Students Search For Cure for Devastating Freshwater Fish Disease, Ich
By Patrick Bedard '14
Contact: Holly Foster 315-859-4068
July 5, 2012
Hamilton’s student researchers are making great strides in the expansive Ich Genome Project, a multi-institutional effort to develop preventative and combative treatments for Ichthyophthirius multifiliis (Ich), also known as white spot disease in fish. Ravi Jariwala ’13 and Rachel Green ’14 are working under the direction of Associate Professor of Biology Wei-Jen Chang and recent graduate Matthew Therkelsen ’12 to identify single nucleotide polymorphisms (SNP) genetic markers. Professor Chang is directing a number of student research groups and is part of a faculty collaborative project involving the Ich genome and Therkelsen’s senior thesis focused on the molecular characterization of Ich and his discovery of related Ich genes.
White spot disease is a parasitic disease that can infect and kill entire populations of freshwater fish in habitats ranging from at-home aquariums to freshwater fisheries. While Ich is treatable in aquarium settings by regulating temperature, salinity and chemical content, little can be done to halt its spread in larger bodies of water, where Ich can even threaten food supplies.
The group’s project focused on collecting and analyzing up to two dozen SNP markers in order to gain a better understanding of genetic diversity as it concerns the genome project. By determining the interrelatedness of various strains of Ich, researchers will be better able to devise a cure or preventative treatment for the disease.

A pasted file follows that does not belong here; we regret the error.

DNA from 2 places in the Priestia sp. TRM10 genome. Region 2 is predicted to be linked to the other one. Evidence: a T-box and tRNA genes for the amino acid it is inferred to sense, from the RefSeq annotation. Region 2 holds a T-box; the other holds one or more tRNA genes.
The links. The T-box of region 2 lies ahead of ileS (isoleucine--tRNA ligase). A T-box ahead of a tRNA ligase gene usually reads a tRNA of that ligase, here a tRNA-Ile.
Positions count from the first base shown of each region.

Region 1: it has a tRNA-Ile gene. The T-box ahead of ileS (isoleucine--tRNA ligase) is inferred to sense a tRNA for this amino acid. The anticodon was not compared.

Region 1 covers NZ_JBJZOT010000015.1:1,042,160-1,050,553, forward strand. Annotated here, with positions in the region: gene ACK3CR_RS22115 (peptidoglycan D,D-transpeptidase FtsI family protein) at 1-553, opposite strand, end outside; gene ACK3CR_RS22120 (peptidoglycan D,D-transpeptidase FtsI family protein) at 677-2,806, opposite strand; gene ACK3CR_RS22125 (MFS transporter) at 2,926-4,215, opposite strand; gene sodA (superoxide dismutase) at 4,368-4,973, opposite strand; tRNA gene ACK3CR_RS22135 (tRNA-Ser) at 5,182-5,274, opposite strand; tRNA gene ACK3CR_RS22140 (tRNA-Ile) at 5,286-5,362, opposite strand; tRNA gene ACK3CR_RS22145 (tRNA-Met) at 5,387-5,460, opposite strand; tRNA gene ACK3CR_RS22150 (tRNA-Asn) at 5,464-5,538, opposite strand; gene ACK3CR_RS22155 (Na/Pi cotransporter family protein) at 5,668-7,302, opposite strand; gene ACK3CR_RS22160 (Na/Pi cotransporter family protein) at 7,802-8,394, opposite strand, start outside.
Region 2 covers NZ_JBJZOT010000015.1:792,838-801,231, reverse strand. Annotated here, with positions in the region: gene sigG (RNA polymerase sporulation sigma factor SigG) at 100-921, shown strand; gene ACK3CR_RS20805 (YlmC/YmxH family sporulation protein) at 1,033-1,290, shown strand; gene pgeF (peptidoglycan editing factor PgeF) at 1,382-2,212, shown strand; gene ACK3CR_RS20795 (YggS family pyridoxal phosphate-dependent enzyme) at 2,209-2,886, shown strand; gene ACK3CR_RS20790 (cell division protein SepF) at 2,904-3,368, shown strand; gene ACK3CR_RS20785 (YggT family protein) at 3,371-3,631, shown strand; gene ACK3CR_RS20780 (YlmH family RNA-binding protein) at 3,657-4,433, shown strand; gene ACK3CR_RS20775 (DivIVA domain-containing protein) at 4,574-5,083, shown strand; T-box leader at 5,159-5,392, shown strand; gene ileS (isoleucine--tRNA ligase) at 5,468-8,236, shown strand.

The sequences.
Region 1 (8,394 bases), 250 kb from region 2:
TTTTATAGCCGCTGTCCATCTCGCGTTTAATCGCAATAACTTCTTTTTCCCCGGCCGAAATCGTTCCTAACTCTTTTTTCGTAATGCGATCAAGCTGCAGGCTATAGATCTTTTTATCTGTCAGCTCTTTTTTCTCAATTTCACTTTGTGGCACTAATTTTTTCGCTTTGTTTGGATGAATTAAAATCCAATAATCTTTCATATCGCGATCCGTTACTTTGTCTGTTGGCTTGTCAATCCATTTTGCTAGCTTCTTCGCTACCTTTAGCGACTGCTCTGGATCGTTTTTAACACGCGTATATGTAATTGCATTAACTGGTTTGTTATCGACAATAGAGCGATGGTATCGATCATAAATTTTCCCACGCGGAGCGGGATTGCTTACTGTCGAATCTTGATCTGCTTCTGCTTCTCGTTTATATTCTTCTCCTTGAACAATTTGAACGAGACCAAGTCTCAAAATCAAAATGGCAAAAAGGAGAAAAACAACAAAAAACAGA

In order to collect the necessary SNPs, Jariwala and Green utilized an enzyme digestion process. The two cut DNA strands at certain SNP sites and then amplified their DNA using a process called Polymerase chain reaction (PCR), whereby DNA strands are separated to form a template which is then replicated. While much of Jariwala and Green’s work is hands-on and occurs in a “wet lab,” the two also use various computer programs to examine specific genome locations before conducting actual experiments. According to Green, learning techniques that utilize this combination of lab and computer work is one of the most rewarding aspects of summer research.
Jariwala believes that, “the project went well as we had a successful SNP site in which we were able to differentiate the NY4 strand of Ich from the NY7 and G5 strands.” Green and Jariwala emphasized that despite their successes, there is “still more work to be done to find other SNP site between these three populations.”
Green has been interested in biology since high school, where she had the opportunity to complete a four semester research program on tortoise DNA at the Evolutionary Biology Laboratory. As a biology concentrator with a math minor, Green focuses her education on bringing together microbiology and genetics. Green enjoys rock climbing and hiking in the Adirondacks. Jariwala is also a biology concentrator and an avid blues guitarist.
Jariwala is a graduate of the Indian Springs School (Ala.) and Green is a graduate of Choate Rosemary Hall (Conn.)